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Message started by EDWIN on Aug 22nd, 2007 at 4:48pm

Title: CIR/EIR
Post by EDWIN on Aug 22nd, 2007 at 4:48pm
please, I want to difference between CIR/EIR/Burst Priority/Queue Size and their relationships.
At site which am supposed to have 64kbps dedicated, and am having cirtohub 34 and  maxbwtohub  68, is this a dedicated or sheared  service? please, i want to know.

Title: Re: CIR/EIR
Post by Eric Johnston on Aug 22nd, 2007 at 10:16pm
Amongst Cisco networking people CIR means committed information rate. When the data rate exceeds the CIR, the network starts dropping packets.  Amongst satellite people CIR means continuous information rate.  In this case you will be dropping packets or blocking at your end if you push more than the link can take.  A continuous information rate may be provided by an SCPC transmission, by a dedicated regular time slot within a higher bit rate stream or by a regular sequence of bursts in a fixed time plan TDMA system.  CIR is what you get from a dedicated service.

EIR means excess information rate. This is a possible extension towards an upper limit of the data rate when no network congestion exists. The EIR specifies the data rate in excess of the Committed Information Rate (CIR) to which a circuit can burst when no network congestion exists.

So if you have a CIR of 64 kbit/s you have that dedicated to you and available all of the time.  If the EIR is 30 kbit/s then, provided that the network is not congested you will be able to go up to 94 kbit/s from time to time.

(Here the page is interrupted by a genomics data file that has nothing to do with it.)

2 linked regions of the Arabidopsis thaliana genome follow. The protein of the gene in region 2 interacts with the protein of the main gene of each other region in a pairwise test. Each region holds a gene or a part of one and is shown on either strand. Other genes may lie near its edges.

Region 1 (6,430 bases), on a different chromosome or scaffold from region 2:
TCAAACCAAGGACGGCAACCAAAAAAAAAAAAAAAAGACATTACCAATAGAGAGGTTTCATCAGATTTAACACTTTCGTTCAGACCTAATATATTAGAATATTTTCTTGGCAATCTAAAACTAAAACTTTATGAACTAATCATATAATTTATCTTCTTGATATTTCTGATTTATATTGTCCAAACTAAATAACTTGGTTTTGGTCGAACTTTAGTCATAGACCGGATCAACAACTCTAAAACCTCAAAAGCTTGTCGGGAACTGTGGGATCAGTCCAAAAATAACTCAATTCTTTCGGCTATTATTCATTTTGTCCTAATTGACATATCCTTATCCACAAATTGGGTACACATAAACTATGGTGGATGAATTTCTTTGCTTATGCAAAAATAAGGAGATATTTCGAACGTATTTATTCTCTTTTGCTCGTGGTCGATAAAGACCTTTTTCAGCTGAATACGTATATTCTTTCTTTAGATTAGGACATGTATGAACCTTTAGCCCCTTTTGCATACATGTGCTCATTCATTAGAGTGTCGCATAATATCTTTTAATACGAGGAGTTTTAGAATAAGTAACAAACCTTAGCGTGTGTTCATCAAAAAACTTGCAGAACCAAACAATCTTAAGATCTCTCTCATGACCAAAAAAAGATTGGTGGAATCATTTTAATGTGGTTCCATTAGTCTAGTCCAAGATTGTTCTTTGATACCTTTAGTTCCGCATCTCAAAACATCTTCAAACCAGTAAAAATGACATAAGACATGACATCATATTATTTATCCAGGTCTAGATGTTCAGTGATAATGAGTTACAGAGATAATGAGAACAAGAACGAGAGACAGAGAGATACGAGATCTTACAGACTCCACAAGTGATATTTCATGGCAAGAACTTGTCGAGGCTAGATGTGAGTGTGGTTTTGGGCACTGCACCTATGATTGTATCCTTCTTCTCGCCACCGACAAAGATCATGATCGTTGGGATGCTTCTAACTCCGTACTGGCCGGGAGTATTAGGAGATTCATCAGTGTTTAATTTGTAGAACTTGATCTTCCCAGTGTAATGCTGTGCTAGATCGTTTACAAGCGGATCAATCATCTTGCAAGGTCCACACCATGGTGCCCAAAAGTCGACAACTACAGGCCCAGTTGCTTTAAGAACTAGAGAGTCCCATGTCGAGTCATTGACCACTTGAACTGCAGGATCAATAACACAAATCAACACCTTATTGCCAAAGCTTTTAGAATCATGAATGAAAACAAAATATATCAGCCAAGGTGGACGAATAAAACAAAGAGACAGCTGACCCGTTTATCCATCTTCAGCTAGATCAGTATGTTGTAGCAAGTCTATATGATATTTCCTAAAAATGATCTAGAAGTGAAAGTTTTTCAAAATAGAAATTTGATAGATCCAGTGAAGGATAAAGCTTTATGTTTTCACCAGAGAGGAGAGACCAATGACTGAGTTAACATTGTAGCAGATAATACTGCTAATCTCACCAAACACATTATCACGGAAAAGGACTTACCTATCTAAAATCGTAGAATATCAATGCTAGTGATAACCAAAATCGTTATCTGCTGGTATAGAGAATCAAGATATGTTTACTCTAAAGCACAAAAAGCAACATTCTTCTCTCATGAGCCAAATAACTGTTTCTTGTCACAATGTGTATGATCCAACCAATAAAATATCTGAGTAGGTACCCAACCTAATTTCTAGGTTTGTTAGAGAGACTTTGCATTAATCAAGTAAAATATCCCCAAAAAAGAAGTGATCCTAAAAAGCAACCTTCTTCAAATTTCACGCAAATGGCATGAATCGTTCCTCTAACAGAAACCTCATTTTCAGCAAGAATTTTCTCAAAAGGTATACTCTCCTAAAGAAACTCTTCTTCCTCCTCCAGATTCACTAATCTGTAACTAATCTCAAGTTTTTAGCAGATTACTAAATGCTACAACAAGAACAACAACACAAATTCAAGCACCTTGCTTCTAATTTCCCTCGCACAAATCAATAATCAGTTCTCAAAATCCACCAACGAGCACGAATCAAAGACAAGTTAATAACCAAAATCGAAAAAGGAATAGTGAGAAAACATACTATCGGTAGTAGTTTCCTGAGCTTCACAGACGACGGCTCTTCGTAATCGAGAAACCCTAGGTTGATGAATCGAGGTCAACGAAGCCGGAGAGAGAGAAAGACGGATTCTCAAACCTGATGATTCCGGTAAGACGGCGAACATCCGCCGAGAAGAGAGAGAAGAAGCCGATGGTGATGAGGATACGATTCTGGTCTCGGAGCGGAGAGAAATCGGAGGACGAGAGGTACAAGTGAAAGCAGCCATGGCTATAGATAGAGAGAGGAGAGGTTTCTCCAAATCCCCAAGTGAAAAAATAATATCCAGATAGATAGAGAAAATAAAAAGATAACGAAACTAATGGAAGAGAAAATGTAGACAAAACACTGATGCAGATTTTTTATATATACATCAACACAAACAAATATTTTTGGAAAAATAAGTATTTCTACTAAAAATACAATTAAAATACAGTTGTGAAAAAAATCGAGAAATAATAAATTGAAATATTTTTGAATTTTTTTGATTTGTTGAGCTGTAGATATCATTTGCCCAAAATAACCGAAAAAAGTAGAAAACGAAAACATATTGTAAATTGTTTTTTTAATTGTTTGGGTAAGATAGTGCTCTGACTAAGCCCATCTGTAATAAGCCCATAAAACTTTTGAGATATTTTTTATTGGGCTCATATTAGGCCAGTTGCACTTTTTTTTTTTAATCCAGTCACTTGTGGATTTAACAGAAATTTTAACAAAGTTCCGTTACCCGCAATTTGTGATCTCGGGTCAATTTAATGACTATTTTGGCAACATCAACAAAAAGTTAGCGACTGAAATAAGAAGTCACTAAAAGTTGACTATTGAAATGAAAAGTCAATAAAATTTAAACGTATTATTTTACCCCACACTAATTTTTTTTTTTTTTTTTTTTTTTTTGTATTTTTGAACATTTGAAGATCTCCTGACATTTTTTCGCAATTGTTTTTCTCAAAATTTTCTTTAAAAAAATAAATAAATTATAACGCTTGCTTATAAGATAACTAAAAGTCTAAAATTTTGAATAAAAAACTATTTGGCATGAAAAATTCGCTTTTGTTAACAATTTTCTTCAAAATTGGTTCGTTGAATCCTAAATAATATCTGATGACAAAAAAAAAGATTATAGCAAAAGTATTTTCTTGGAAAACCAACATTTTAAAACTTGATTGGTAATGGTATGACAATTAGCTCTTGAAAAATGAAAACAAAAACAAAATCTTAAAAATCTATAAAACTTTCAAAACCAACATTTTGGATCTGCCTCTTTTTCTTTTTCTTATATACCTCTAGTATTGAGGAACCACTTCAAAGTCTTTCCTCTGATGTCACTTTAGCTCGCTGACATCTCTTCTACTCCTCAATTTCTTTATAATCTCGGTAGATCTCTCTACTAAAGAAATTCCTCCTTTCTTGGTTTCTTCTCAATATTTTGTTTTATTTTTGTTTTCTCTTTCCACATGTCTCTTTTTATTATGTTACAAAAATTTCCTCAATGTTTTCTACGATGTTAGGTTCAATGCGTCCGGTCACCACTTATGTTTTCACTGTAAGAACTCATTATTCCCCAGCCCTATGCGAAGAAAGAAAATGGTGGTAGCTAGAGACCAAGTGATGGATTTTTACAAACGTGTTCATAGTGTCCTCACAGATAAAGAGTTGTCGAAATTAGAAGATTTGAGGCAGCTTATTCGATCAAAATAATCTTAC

Burst Priority:  Within a particular class of traffic, e.g. VoIP, it is possible to set a guaranteed allowed bit rate.  This is getting complex as it is possible to have multiple queues of different classes of traffic (VoIP, FTP, HTTP, SNMP, TCP, ICMP etc) each with its own priority set.  Queue Size has to do with when the router will start dropping packets.

For more on these traffic matters you are welcome to study Cisco documentation.  It is a massive read and a major task to learn.   It is not easy to set up a Cisco router, to then monitor the traffic and to determine if the results are good or bad or of no effect, in terms of customer satisfaction.  The matter is of great importance as the objective must be to make the best use of the very expensive basic satellite capacity.
Anyway, you say:  64kbps dedicated, and am having cirtohub 34 and maxbwtohub 68, is this a dedicated or shared service?

If you have "cirtohub 34" then you should be able to operate all of the time at 34k.   The "maxbwtohub 68" suggests that, at times when the network is not congested, you may be able to send at up to 68k.

If you have "64k dedicated" then this means that you can send at 64k all of the time, and perhaps not at any higher rate.

Best regards, Eric.

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